praha.eu | magistrat.praha.eu | pis.cz
This content requires Adobe Flash Player and a browser with JavaScript enabled.
Built on Flash Panorama Player.

THE SQUARE OF HAVLÍČEK

Zizkov - Prague 3

GPS: 50°5'6.36"N, 14°27'15.48"E

Since its foundation around 1875 the Square of Havlíček was called Basel Square. It was named after the Swiss city of Basel, where an Ecumenical Council was held during 1431-1448, which after hearing of Czech delegation, spearheaded by Prokop Holý, accepted the Four Articles of Prague (Basel Compacta). In 1911 the name was changed to the Square of Havlíček, in the honour of Czech journalist, politician, satirist and poet Karel Havlíček Borovský (1821-1856). During German occupation it was renamed to the Square of Hus. Jan Hus (approximately 1371-1415), was a Czech religious thinker, priest and Church reformer, whose life was ended by infamous death by burning at the stake in Constance. Since 1945 till now the square has had the name of Havlíček, again.

Just on the occasion of the first renaming to the Square of Havlíček, a memorial to the devoted Czech was unveiled there in area adjusted like a park on 16th May 1911. Three-meter sculpture was made by sculptor Josef Strachovský. It was casted in Mašek art foundry in Karlín. During World War II the Germans ordered to remove and break the sculpture and use the material for military purposes. Czech patriots hid the sculpture, however it was damaged so much that a new cast piece had to be made. It was erected in the original place on 19th July 1946. On the pedestal there is a lifelong credo of Havlíček: „Promise me, menace ne, I will not be a traitor any way.“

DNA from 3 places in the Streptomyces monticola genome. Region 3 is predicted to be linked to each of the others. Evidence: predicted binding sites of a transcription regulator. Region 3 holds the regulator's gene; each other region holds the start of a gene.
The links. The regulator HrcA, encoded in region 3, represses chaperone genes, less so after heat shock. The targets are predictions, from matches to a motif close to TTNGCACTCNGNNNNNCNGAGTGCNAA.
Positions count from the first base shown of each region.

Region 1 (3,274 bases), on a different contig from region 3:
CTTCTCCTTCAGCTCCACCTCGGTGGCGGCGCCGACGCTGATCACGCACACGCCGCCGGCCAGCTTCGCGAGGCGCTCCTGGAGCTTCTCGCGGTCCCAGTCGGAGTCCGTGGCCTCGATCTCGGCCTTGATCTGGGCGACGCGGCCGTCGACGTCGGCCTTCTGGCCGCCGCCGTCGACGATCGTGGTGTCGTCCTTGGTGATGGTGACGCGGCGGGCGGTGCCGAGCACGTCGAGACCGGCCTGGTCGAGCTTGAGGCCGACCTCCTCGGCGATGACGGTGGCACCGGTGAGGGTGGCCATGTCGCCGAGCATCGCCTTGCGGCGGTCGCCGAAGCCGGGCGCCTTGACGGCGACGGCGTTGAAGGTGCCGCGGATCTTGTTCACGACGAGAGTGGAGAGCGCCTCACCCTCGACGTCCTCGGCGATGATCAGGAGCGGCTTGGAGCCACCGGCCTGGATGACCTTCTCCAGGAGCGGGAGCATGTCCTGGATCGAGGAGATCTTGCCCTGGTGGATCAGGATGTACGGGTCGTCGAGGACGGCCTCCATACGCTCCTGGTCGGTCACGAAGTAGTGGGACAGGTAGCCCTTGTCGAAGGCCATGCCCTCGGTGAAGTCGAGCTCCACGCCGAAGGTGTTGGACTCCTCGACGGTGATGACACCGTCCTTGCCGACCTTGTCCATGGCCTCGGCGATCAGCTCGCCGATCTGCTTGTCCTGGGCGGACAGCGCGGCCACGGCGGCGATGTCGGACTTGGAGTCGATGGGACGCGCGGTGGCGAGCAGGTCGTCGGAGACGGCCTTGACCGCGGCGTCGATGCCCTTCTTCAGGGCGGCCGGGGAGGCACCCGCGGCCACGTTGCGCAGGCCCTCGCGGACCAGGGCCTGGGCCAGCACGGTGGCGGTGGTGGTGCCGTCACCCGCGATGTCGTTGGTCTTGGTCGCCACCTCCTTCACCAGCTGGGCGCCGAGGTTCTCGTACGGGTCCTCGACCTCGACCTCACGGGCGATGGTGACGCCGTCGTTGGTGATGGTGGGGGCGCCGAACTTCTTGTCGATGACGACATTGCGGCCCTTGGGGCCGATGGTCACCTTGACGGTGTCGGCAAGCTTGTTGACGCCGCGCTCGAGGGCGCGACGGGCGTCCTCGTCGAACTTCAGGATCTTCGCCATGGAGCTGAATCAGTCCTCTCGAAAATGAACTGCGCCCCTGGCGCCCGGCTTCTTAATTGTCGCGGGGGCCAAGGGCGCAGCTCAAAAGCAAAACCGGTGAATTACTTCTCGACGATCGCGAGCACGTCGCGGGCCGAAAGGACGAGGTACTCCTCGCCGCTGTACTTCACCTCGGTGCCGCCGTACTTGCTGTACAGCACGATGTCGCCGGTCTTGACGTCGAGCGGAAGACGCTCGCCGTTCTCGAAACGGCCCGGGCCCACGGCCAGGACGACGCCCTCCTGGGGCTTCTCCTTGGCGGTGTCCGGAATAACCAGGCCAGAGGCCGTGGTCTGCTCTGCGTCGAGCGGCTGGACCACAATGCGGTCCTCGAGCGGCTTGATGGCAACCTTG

Dominant feature and the principal building of the square is Žižkov Town Hall no. 700. Its fronts turn to the Square of Havlíček as well as into Lipanská Street. The corner is dominated with a massive cylindrical tower with cupola ending. There is placed the clock likewise on each town hall tower. Construction was realized during 1889-1891 according to design which had been submitted by a town council member, Jan Šimáček. During 1910-1911 the town hall was extended into Lipanská Street according to designs by builder Zdeněk Frič.